Aziz Douai, Associate Editor
“Connections in Communication”
The 2011 Spring issue of the American Communication Journal (ACJ) features material that reconnects diverse strands of communication scholarship. The Editors have grouped the material under the theme of “Connections in Communication.” This ad-hoc theme bridges the myriad ways in which we view communication’s role in society, as a critical enterprise and social change catalyst. The latest ACJ issue is published during a time where social media and other new means of communication have been catapulted into the sweeping social and political upheavals in many parts of the world, most prominently in the Middle East and North Africa. The fear of the power of communication led the Mubarak government of Egypt to switch off the Internet, but that action was unable to halt the flow of information and ideas, culminating in its eventual collapse. Add to that WikiLeaks’ challenge to the traditional journalism paradigm of news gathering and sourcing. While this journal issue is not devoted to the role of communications media in these momentous events, the issue’s contents remind us of these powerful themes and shifts.
In “Connections in Communication,” the continued richness and the viability of communication research to the human condition, and our daily lives, are reiterated by the wide array of the topics presented to our readers. This edition features a range of articles that address the rich field of communication research and scholarship. Articles address topics that include:
- Business communication and pedagogy
- Political communication and comedy
- Online media and education
- Rap music and women
- Humour research
- Media and society
In the peer-reviewed research section, the first article deals with the pedagogy of communication, particularly how different stakeholders perceive business communication skills. In “24 Business Communication Skills: Attitudes of Human Resource Managers Versus Business Educators,” David Conrad and Robert Newberry found out that no one disputes the centrality of communication skills and competencies in the business place. Yet, despite this agreement, many areas of divergence between business leaders and educators exist.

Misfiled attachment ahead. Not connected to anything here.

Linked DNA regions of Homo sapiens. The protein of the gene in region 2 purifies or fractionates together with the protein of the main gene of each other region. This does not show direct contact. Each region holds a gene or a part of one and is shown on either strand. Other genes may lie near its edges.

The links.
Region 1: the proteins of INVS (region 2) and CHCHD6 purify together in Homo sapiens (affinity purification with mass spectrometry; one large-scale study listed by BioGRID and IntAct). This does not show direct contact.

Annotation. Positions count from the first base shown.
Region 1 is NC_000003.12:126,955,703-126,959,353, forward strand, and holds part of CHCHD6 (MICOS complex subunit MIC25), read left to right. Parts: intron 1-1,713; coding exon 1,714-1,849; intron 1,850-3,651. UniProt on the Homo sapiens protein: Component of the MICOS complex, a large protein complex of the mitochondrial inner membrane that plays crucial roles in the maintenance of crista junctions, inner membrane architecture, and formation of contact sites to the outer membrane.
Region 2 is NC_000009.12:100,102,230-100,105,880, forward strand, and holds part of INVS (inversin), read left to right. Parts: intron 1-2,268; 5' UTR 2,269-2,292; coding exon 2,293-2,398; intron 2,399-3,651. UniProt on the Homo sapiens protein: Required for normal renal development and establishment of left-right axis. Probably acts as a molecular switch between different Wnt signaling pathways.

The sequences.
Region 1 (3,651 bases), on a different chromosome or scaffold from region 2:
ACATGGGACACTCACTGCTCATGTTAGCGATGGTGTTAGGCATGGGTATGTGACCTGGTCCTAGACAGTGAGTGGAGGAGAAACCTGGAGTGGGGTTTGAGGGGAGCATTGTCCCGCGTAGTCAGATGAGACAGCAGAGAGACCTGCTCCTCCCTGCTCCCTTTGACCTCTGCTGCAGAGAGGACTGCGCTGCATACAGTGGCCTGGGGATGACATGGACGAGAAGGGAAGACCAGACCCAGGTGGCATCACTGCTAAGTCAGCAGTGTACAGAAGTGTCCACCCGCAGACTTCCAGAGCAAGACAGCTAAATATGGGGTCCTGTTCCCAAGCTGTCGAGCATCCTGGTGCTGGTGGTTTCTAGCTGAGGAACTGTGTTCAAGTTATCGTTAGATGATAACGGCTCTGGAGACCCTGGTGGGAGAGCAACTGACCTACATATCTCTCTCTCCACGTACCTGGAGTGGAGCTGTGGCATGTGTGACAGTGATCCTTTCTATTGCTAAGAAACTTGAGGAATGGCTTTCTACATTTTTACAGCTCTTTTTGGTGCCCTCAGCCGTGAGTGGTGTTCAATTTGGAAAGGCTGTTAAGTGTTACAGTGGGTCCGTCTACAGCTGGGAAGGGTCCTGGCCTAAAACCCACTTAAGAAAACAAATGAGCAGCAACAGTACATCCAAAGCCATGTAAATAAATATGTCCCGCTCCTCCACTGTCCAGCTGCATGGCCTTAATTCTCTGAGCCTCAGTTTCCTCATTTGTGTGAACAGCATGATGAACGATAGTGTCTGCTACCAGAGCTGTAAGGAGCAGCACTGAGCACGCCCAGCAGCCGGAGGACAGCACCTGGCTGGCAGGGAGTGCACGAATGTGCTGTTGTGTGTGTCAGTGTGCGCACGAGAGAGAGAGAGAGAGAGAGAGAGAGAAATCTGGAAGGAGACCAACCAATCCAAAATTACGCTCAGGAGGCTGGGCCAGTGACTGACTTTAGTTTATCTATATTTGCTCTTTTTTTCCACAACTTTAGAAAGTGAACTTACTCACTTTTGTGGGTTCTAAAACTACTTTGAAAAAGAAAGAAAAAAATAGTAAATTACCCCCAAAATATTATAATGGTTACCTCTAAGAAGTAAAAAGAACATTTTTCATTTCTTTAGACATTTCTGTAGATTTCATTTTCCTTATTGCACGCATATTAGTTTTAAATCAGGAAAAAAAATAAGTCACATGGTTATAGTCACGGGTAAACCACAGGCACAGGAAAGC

The next article moves beyond pedagogy to the realm of satire and comedy, particularly how comedians are contributing to public discourse. In “Satirical Visions with Public Consequence: Dennis Miller’s Ranting Rhetorical Persona,” Don Waisanen assesses political comedian Dennis Miller’s “ranting political persona.” The article examines Miller’s comic texts before and after his political conversion from liberalism to conservatism. Miller’s ranting rhetorical persona shows more consistency than radical change, the article argues, and a rhetorical vision that “holds paradoxical promise for the public sphere and political engagement.” Waisanen’s rhetorical analysis is an important contribution to humour research.
The next article in the research section deals with popular culture reproduction of gender roles. In her research article, “A Critical Studies Analysis of the Meaning of “Independent Woman” in Rap Music,” Mia Moody-Ramirez draws on feminist and critical cultural scholarship to deconstruct the meaning of “independent woman” rap music videos by female and male rappers. Misogynistic language and rife images of material wealth are juxtaposed with images of independence. The article delves into some significant differences between male and female rappers’ styles. Moody concludes with practical suggestions that audiences and the music industry should consider.
Following these insights, the final article in the research section, “My students will Facebook me but Won’t Keep up with my Online Course: The Challenges of Online Instruction” by Francine Toliver, takes up the important issue of teaching these generations of “digital natives.” The growing numbers of technologically savvy student populations imposes new sets of questions regarding the incorporation of new tools in communication instruction. Among other interesting findings, Edwards argues that the gap between “digital natives” (students) and “digital immigrants” (teachers) is not as wide as some pundits claim.
Finally, this ACJ issue reminds readers that the multiplicity of contexts and approaches to the study of what we call “communication” remains vast and open to new possibilities. As the articles illustrate social change is a never ending project and new communications technologies only serve to create endless questions, both new and old, waiting for fresh perspectives. In “Connections in Communication,” this ACJ issue hopes to offer just that, fresh perspectives and alternative lens on society.